Wells Fargo & Co may be in more trouble after a new lawsuit accuses the banking giant of racketeering violations and fraud, according to The New York Times.
The class action lawsuit was filed Sunday and comes after the bank admitted to charging several hundred thousand borrowers for auto insurance they did not need, according to the Times.
The case comes in the wake of Wells Fargo’s scandal of employees creating fake accounts in order to meet sales goals. The company’s shares fell 2.6% after the Times reported the news on Friday, according to CNBC. Piper Jaffray Analyst Kevin Barker noted on the network how the issue was identified in July of last year but was not disclosed to investors and the public until last week.
A $598 problem leads to $80 million payment from Wells Fargo
A 34-year-old marketing consultant from Indianapolis, Paul Hancock, noticed the bank wrongly charged him for insurance. Wells Fargo charged him $598 after he repeatedly told the bank he had coverage from Allstate, and enforced a late fee once the payment was not made. Hancock leads the lawsuit that brought the issue to light, and many more customers could follow.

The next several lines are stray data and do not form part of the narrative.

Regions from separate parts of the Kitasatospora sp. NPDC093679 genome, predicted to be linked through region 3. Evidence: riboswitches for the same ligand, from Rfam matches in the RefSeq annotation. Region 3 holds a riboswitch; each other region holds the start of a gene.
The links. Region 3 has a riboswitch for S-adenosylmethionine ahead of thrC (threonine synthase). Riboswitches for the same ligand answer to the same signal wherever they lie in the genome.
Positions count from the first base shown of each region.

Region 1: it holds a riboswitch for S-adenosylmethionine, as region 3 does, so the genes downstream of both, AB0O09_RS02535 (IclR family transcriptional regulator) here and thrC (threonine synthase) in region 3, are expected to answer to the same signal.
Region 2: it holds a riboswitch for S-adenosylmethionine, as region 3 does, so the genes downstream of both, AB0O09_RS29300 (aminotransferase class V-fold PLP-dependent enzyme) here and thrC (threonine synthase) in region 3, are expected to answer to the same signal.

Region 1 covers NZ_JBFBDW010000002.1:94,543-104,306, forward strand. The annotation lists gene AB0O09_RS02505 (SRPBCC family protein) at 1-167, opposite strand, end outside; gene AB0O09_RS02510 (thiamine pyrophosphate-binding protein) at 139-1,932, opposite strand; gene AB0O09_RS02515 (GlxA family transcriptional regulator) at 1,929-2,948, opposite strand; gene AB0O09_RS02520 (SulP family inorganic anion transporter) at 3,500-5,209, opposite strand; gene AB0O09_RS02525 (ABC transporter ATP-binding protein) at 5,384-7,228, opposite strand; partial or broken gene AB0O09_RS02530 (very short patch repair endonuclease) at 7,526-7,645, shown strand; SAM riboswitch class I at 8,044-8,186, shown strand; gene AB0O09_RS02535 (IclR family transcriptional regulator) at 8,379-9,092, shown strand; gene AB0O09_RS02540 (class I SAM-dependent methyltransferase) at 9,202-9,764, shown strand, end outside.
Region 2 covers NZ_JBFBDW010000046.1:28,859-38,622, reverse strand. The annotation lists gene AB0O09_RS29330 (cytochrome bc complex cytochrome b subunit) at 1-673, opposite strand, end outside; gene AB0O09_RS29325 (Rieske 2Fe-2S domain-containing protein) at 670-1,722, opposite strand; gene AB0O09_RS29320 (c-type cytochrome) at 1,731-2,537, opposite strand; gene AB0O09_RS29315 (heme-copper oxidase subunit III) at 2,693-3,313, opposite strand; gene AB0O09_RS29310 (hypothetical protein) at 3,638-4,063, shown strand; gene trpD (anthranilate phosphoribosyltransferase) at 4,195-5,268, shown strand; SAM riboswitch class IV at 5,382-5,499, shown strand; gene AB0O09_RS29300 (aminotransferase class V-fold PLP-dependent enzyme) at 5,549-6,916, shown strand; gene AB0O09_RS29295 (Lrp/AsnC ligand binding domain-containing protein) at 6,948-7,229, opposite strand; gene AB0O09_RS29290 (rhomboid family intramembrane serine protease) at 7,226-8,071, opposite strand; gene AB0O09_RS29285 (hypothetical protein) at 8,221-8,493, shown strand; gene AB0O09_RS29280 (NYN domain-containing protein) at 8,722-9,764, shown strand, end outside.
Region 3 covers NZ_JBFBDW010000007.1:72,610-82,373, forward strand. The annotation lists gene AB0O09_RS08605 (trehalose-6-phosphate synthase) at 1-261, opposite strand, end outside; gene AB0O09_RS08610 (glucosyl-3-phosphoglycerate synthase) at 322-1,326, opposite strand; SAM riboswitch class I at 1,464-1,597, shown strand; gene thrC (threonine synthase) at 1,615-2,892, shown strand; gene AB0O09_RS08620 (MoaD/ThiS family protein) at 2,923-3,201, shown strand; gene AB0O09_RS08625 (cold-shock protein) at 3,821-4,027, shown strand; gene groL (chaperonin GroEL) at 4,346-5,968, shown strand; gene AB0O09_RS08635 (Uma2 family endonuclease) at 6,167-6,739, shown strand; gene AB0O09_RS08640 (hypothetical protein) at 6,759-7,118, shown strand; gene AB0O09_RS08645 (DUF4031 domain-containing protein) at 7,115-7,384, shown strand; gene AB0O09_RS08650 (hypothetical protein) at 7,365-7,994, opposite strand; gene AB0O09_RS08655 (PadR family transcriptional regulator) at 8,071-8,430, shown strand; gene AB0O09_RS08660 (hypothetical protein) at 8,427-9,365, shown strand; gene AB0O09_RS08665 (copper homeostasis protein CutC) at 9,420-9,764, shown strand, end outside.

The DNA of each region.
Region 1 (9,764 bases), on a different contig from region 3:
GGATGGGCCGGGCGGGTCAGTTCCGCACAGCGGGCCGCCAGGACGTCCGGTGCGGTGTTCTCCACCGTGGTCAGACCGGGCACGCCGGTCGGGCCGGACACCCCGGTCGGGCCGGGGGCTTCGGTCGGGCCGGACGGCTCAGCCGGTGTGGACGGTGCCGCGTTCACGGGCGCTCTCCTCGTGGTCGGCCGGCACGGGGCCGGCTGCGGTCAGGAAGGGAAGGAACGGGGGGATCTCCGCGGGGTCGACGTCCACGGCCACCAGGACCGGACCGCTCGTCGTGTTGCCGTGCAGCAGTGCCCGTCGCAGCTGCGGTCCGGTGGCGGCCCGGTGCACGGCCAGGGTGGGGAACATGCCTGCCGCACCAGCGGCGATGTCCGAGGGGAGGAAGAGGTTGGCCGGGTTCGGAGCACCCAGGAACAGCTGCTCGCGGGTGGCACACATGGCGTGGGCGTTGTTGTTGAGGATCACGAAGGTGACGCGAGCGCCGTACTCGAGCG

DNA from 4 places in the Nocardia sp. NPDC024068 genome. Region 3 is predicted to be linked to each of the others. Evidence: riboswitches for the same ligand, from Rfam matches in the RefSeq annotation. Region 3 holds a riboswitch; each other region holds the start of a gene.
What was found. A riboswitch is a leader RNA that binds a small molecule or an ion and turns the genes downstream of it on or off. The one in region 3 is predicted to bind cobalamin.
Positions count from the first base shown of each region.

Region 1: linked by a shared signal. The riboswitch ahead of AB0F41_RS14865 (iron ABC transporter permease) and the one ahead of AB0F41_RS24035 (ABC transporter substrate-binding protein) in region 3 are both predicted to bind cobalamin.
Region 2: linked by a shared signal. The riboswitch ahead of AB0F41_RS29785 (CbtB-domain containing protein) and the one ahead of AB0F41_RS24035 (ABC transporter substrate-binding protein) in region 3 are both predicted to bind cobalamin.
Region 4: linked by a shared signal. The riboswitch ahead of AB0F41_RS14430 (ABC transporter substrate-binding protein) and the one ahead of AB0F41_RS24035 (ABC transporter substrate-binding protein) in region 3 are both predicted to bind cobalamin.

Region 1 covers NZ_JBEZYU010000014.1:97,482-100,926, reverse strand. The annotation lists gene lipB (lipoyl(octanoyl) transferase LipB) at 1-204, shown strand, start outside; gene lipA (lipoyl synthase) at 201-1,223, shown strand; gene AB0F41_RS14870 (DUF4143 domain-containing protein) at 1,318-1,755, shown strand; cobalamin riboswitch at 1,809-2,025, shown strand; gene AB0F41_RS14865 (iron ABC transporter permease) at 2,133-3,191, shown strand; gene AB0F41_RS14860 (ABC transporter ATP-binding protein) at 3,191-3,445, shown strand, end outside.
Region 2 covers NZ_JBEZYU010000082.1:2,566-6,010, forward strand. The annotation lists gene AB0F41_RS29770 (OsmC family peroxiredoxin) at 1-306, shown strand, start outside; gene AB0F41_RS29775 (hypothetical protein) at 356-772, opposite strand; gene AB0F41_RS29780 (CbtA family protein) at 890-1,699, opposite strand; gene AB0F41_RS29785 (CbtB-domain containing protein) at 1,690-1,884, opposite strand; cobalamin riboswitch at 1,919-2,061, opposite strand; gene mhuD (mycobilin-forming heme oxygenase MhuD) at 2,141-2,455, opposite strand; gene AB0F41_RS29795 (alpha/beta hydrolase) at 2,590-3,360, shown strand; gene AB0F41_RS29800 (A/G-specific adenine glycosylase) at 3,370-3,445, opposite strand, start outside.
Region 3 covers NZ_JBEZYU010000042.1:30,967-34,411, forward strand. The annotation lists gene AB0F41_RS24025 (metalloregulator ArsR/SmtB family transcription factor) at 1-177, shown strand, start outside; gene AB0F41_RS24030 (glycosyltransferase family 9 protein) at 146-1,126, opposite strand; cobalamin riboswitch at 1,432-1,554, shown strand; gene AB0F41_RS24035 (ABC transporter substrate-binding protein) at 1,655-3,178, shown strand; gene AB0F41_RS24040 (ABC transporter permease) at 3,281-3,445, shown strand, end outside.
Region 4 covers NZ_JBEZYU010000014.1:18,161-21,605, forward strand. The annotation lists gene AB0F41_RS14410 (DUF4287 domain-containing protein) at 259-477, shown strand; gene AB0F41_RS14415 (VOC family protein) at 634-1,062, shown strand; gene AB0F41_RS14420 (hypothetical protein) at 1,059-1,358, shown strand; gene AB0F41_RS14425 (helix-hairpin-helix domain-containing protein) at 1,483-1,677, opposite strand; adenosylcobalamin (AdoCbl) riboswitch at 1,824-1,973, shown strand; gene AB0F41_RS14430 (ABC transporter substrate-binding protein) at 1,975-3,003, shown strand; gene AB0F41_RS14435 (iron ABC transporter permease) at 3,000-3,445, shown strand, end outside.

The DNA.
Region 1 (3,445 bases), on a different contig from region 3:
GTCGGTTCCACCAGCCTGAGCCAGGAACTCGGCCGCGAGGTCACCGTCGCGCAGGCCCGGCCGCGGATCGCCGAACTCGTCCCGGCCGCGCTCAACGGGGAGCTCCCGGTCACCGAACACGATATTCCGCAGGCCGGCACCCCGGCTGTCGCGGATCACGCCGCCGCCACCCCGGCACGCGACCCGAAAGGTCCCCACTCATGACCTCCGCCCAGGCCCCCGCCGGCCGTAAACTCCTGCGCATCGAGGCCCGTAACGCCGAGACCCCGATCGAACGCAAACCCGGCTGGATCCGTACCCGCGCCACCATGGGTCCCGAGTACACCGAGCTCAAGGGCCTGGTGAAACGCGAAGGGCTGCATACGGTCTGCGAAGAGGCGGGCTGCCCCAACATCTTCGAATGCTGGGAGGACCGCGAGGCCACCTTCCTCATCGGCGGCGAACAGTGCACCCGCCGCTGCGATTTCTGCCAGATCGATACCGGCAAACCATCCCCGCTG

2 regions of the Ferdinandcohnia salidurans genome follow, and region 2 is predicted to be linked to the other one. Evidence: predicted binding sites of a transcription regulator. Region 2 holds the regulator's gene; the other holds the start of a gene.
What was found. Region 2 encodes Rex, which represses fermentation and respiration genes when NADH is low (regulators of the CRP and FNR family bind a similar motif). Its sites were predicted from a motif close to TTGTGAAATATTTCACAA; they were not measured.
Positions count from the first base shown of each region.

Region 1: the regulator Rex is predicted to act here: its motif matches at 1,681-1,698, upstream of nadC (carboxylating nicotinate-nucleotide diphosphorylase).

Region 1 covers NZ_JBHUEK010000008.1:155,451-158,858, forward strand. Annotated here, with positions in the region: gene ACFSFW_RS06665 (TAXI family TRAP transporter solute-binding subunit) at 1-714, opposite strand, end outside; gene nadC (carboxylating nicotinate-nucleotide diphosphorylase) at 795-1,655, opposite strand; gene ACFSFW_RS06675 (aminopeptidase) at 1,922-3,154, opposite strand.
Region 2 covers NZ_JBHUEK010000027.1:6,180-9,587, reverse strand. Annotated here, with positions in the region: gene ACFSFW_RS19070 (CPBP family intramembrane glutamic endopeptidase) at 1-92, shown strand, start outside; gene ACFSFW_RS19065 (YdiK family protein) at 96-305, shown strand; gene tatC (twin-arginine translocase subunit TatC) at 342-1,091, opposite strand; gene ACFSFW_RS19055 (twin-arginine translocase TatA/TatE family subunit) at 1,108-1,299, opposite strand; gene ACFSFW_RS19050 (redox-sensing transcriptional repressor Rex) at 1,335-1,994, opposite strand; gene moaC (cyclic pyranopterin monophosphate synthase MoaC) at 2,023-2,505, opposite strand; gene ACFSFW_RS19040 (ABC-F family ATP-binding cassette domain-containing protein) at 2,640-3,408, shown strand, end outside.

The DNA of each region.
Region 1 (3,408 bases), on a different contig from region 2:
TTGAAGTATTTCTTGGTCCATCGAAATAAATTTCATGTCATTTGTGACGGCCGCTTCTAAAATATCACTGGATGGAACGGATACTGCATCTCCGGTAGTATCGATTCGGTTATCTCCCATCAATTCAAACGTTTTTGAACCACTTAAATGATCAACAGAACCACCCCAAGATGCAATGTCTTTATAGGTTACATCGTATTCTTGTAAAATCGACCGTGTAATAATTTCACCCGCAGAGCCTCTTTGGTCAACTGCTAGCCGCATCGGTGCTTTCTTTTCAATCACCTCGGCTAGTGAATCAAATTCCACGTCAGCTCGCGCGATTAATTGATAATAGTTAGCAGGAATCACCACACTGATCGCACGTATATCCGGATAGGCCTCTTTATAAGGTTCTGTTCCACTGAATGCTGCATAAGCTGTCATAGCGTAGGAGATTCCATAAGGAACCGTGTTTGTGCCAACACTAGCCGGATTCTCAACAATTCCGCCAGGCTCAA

The scandal has cost Wells Fargo $80 million in damages so far. Wells Fargo said the amount will be refunded to an estimated 570,000 customers who were wrongly charged for auto insurance from 2012 to 2017, including about 20,000 whose vehicles were repossessed. Many of the plaintiffs feel as though the refunds are not enough to make up for the bank’s bad practices. A lawyer for the plaintiffs, Roland Tellis, said in an interview, “Wells Fargo has long lost the right to decide what is best for its customers.”
Wells Fargo hasn’t had the best year. The bank has been called out for putting fault on customers and forcing them to pay mortgage delays. A fine was also levied on the company for illegally repossessing cars of actively deployed military members. The bank also lost its Better Bureau Business accreditation.